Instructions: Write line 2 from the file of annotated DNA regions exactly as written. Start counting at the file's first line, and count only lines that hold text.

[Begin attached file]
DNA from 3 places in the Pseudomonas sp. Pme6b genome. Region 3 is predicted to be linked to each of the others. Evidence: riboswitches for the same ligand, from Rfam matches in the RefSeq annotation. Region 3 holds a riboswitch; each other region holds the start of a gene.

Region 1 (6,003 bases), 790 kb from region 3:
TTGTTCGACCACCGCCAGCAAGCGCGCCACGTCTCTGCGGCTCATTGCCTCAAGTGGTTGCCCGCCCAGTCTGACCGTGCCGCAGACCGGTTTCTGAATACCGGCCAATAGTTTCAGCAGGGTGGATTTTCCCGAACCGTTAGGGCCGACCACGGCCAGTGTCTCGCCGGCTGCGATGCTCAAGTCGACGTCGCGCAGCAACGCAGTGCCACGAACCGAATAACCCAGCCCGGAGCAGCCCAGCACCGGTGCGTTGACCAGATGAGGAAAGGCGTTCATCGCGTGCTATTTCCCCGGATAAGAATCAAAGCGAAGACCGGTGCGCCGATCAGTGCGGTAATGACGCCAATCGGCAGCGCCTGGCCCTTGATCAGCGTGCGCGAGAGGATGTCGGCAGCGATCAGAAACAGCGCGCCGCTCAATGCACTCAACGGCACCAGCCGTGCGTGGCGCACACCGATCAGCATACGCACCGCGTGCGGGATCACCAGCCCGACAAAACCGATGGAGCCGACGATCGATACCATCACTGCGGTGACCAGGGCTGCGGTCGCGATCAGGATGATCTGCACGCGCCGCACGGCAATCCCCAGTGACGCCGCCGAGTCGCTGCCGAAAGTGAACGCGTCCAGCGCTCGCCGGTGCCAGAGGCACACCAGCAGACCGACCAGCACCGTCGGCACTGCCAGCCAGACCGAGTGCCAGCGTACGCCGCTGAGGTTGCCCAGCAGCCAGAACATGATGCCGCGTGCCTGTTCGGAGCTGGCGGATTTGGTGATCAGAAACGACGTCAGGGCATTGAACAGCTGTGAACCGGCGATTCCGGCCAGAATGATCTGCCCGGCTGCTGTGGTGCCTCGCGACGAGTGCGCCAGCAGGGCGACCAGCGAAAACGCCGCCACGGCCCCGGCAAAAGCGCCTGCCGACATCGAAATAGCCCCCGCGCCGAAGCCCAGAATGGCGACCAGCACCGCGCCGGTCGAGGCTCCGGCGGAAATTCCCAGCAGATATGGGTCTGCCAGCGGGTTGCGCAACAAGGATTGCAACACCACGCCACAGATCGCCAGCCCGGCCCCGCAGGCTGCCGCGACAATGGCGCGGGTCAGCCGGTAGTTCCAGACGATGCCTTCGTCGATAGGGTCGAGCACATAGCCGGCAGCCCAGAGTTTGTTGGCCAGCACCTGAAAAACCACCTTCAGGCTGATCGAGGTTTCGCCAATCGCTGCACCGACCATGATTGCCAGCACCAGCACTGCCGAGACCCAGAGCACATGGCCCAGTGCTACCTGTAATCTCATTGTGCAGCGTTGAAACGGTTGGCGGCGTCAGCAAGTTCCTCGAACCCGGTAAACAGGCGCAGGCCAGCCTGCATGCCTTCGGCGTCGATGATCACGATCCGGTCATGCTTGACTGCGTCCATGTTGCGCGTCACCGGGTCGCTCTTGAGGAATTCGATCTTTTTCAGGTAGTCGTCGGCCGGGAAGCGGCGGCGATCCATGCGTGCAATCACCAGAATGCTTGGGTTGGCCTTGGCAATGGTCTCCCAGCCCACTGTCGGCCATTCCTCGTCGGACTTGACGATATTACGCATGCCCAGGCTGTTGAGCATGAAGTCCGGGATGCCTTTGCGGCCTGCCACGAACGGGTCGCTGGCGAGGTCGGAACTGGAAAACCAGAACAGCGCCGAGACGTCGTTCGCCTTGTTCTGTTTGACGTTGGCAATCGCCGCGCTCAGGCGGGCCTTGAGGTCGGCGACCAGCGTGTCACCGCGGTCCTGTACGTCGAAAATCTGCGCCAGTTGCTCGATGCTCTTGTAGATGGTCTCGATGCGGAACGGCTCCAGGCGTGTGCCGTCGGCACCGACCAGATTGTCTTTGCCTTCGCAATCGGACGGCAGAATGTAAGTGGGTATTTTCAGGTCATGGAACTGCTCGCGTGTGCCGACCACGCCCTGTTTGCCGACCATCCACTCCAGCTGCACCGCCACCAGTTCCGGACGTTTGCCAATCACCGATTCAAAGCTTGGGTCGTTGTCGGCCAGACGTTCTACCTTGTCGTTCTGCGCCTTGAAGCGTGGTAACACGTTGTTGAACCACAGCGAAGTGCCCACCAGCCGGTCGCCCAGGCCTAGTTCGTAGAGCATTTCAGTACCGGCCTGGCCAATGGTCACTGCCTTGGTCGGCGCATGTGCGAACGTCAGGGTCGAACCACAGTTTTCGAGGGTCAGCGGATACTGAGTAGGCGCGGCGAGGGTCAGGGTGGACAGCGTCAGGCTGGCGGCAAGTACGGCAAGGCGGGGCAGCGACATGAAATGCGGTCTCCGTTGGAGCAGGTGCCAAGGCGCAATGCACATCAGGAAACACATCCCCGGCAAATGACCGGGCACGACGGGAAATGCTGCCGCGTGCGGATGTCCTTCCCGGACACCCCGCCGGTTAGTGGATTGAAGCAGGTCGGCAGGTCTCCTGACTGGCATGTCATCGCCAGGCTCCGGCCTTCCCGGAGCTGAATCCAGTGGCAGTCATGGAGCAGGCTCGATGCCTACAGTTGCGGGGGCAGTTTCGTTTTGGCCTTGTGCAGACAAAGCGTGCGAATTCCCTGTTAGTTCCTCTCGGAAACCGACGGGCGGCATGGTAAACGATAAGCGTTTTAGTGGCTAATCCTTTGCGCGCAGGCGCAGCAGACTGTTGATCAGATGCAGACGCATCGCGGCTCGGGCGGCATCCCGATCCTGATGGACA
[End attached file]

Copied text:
Region 1 (6,003 bases), 790 kb from region 3: